Confession: I like cats more than I like video games.
The upcoming “Night in the Woods” combines these two passions, and a recently released mini-game from its developers asks the unanswerable questions every cat herder has pondered at some point: What do cats think of when they daydream?
Answer: It’s certainly not mice or canned tuna.
Infinite Fall and Finji’s “Lost Constellation” doesn’t shy away from big topics; it tackles religion, the loss of a loved one and tricks of the mind with deft touches of humor and light flourishes of mysticism. Here, domesticated animals grapple with the same existential issues that keep us up at night.
These themes just happen to be delivered by wacky characters such as a mouse who serves as a high priest and likes to dance. So, yes, it’s bizarre — there’s a forest god, spiritual snowmen and a witch who may or may not be evil — but it’s grounded in reality, a sort of gonzo approach to game design in which real-life seriousness is offered up for surreal play.
Set in the same cat-focused universe as still in-development “Night in the Woods,” “Lost Constellation” is a stand-alone game, and a short (only an hour or two long) and sweet one. It’s essentially free, developers are asking participants to pay what they want, and approachable yet thoughtful in the way it alludes to weighty subjects.
The underlying conceit is simple. “Lost Constellation” puts us in the head of 8-year-old Mae, the “Night in the Woods” star who will eventually be stuck in her hometown without any career prospects. Here, however, she’s an inquisitive young feline who is being relayed a story by her grandfather.
It’s a folk tale with some cutesy creatures. There’s a devious black cat, for one, as well as a harmless alligator who serves as the game’s protagonist. She’s a lonely, elderly critter who simply wants passage through a potentially treacherous forest. For the alligator, this is a deeply personal quest and a chance to reconnect with a moment from her past.
FOR THE RECORD
8:35 a.m.: An earlier version of this post referred to the alligator character as male. The alligator, as several readers have helpfully pointed out, is female.
Along the way she’s tasked with reciting prayers and is offered the opportunity to buy a coffin from a huckster. Elsewhere, a shrewd black cat even tells the alligator she won’t be long for this world and purrs with enjoyment while doing so. “Lost Constellation” uses a congenial feel to layer in not-so-subtle reminders that our time on Earth isn’t forever.
Like any rumination on loss, words left unsaid or alluded to are often more important than the actual conversations, and “Lost Constellation,” though more wordy than most games, uses language sharply. An example: There’s no such thing as a witch, a character called out as one tells us, but there’s also no word for a lonesome woman in an unexpected place, she says. Therefore, a term that was “feared and hated” was substituted.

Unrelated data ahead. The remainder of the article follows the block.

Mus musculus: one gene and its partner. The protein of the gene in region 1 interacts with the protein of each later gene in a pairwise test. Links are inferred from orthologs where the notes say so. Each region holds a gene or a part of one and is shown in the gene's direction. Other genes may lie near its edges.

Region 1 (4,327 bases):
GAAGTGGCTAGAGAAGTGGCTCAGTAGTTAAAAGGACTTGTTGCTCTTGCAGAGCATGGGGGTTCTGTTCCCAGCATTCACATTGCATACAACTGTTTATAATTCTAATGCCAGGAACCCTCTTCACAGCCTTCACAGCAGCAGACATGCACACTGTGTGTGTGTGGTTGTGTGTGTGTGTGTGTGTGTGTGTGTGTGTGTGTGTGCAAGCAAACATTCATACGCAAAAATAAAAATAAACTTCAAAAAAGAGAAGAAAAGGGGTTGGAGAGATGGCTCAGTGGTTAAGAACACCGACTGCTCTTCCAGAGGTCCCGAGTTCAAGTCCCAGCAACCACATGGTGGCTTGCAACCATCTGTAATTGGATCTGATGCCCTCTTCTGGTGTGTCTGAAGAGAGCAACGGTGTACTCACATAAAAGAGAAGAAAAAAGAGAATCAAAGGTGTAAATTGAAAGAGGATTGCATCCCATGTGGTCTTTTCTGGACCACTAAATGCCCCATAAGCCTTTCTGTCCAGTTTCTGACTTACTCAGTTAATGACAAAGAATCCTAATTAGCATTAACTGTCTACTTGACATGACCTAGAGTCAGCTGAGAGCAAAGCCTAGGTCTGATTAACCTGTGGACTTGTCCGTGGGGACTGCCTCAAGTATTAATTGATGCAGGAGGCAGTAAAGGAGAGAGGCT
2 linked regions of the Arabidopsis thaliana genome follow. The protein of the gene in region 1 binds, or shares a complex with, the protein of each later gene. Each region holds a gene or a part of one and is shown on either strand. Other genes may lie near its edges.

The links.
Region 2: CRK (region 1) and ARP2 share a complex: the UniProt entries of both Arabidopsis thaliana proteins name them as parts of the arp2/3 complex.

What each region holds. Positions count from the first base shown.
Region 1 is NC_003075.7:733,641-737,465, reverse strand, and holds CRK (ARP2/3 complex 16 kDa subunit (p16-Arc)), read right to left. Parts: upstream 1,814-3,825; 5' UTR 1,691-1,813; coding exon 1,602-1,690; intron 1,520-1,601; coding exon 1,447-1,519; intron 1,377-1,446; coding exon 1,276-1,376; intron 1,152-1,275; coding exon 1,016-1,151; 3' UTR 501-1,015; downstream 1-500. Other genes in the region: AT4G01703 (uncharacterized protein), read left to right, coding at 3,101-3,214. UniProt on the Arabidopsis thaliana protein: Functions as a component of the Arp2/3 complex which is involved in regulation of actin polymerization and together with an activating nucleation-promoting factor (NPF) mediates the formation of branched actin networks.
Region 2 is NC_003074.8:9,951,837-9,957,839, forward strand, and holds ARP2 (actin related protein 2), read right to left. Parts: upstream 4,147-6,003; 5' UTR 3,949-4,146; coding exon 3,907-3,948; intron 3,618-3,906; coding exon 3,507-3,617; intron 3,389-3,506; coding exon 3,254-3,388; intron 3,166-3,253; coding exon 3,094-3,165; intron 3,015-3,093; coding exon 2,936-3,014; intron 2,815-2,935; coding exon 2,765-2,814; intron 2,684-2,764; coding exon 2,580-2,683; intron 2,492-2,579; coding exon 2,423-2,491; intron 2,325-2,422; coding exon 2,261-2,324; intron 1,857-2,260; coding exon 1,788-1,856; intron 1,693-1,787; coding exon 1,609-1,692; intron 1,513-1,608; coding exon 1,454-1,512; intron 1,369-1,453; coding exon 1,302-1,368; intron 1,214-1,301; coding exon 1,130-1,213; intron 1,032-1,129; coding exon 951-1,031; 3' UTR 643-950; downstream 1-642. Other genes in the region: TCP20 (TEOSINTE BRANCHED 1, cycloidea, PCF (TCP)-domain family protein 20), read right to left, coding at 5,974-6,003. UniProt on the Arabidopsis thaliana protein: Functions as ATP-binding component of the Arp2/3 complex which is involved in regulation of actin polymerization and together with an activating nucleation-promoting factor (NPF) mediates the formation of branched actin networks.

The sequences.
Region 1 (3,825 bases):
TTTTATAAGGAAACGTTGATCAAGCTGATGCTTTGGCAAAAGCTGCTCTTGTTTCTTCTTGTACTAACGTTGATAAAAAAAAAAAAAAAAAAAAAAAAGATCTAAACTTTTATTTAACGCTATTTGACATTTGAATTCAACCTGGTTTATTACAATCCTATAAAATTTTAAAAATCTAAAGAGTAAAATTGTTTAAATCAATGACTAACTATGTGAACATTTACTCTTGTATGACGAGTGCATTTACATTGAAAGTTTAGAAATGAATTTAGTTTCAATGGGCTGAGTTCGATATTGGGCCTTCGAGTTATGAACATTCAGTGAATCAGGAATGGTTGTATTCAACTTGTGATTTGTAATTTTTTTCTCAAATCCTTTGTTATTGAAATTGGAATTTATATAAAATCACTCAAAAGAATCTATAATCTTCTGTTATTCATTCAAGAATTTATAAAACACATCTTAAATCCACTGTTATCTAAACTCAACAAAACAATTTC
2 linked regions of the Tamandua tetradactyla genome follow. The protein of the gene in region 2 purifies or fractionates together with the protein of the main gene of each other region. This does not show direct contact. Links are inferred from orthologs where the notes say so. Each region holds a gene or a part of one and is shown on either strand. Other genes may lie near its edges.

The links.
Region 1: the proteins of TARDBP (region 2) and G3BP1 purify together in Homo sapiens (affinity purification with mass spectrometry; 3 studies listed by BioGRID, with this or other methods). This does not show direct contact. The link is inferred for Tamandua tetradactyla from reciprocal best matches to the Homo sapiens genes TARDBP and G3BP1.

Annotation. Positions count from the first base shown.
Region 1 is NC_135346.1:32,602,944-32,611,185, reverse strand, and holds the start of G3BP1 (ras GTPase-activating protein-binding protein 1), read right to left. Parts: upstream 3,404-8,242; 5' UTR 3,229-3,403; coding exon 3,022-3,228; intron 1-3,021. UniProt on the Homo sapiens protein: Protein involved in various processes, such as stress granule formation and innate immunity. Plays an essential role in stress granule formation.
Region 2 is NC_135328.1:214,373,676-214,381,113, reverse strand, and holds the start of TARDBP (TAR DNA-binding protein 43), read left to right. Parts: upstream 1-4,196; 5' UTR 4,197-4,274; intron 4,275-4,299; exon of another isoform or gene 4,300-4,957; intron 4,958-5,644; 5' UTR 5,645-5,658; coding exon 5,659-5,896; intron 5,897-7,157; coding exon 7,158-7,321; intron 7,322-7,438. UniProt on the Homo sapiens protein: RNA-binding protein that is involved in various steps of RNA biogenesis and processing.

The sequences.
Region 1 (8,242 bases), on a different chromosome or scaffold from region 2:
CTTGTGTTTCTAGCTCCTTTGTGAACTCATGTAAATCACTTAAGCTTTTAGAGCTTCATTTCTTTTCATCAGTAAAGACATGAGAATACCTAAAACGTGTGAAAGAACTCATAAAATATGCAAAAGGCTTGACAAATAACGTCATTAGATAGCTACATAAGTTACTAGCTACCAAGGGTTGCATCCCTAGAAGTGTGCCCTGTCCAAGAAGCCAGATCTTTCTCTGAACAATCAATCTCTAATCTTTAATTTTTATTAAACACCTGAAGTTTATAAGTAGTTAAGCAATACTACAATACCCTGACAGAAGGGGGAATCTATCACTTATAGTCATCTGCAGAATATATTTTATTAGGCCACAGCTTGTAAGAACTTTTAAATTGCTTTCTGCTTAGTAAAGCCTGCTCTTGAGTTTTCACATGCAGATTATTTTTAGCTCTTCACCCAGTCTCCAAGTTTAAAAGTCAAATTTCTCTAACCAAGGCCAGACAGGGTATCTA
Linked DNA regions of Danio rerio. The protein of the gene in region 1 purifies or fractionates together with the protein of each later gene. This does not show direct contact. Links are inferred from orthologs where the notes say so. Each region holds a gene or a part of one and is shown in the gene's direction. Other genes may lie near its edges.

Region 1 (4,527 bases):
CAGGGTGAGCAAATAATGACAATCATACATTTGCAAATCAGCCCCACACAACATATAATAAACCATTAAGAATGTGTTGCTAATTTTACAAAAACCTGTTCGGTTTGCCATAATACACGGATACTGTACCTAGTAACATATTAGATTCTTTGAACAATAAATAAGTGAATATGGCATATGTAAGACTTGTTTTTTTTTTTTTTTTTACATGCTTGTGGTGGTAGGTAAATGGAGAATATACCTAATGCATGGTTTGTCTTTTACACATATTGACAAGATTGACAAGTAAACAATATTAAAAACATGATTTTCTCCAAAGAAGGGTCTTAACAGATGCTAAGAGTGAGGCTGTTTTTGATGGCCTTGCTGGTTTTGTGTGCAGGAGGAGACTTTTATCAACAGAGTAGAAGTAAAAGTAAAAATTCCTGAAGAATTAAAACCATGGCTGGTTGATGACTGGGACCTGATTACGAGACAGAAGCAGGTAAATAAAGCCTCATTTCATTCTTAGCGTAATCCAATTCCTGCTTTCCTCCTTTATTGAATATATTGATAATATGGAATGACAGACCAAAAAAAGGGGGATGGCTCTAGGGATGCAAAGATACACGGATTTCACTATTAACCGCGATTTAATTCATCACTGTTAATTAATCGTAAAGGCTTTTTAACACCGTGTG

Such moments give the game the feel of a fable, and lend heft to the weirdness. Encounters that could be scary become wistful. There’s no real danger in the presence of the so-called witch. She has a housemate who fears her, but the young roommate fears loneliness more.
Co-writer Scott Benson cites dour yet pointed singer-songwriter Nick Cave as an influence. While Cave’s songs often dial in on matters of the heart or a crisis of faith, they do so with sometimes-biting sarcasm. He can turn the morbid into the droll.
“Sunsets are gorgeous because you know they’ll be gone soon,” Benson says. “Life is precious because it ends. Relationships mean so much because we’re fundamentally isolated on some level. So in the same way that the best love songs have some sadness, our fun games about alligators building snowpeople or cats running around small towns tend to have an air of melancholy.”
In terms of a journey, “Lost Constellation” is a simple one. Traversing a forest and instructing the alligator to build snowmen are really all there is to it, but as with the best games, it plays with us rather than the other way around.
Snowmen, for instance, become windows into the souls of the fallen, and our adventurer starts to worry she’s disturbing the spirits rather than freeing them. This fear is delivered via a joke that she’s bringing too many misfit snowmen into this messed-up world. These are moments that are unique to the interactive medium, as the act of building snowmen is a little bit of pin-the-tail-on-the-donkey goofiness. It’s only later, long after the playfulness has subsided, that the real meaning is revealed.
If one places a dog collar on a snowman, the latter begins to bark. Outfit a snowman with a trumpet, and an old musician is awakened. But how these people died, and why they’re trapped in the forest, is what lingers. We see glimpses of past lives and past loves, but the core of the game is about connections, and how one person can see joy in an item — a Ouija board, a constellation or another person — that can be completely invisible to others.
It’s a lot to handle in a short game, especially one that knows games do whimsy rather well. When our traveler encounters the musical god-fearing mouse, for instance, the little animal charms with his good-natured grooves. But not even becoming a mouse of the cloth can prevent the little guy from being a constant target of the cat (the cat, like any proud cat, denies any crimes, of course).
I laughed, but it was also a reminder of life’s fragility. Or as Benson says, “You can’t really treat any of life’s high points with real respect without awareness of sadness.
“Big words,” he adds, “for a game made in five weeks where you make goofy snowpeople and talk to a dancing mouse priest, but there you go.”
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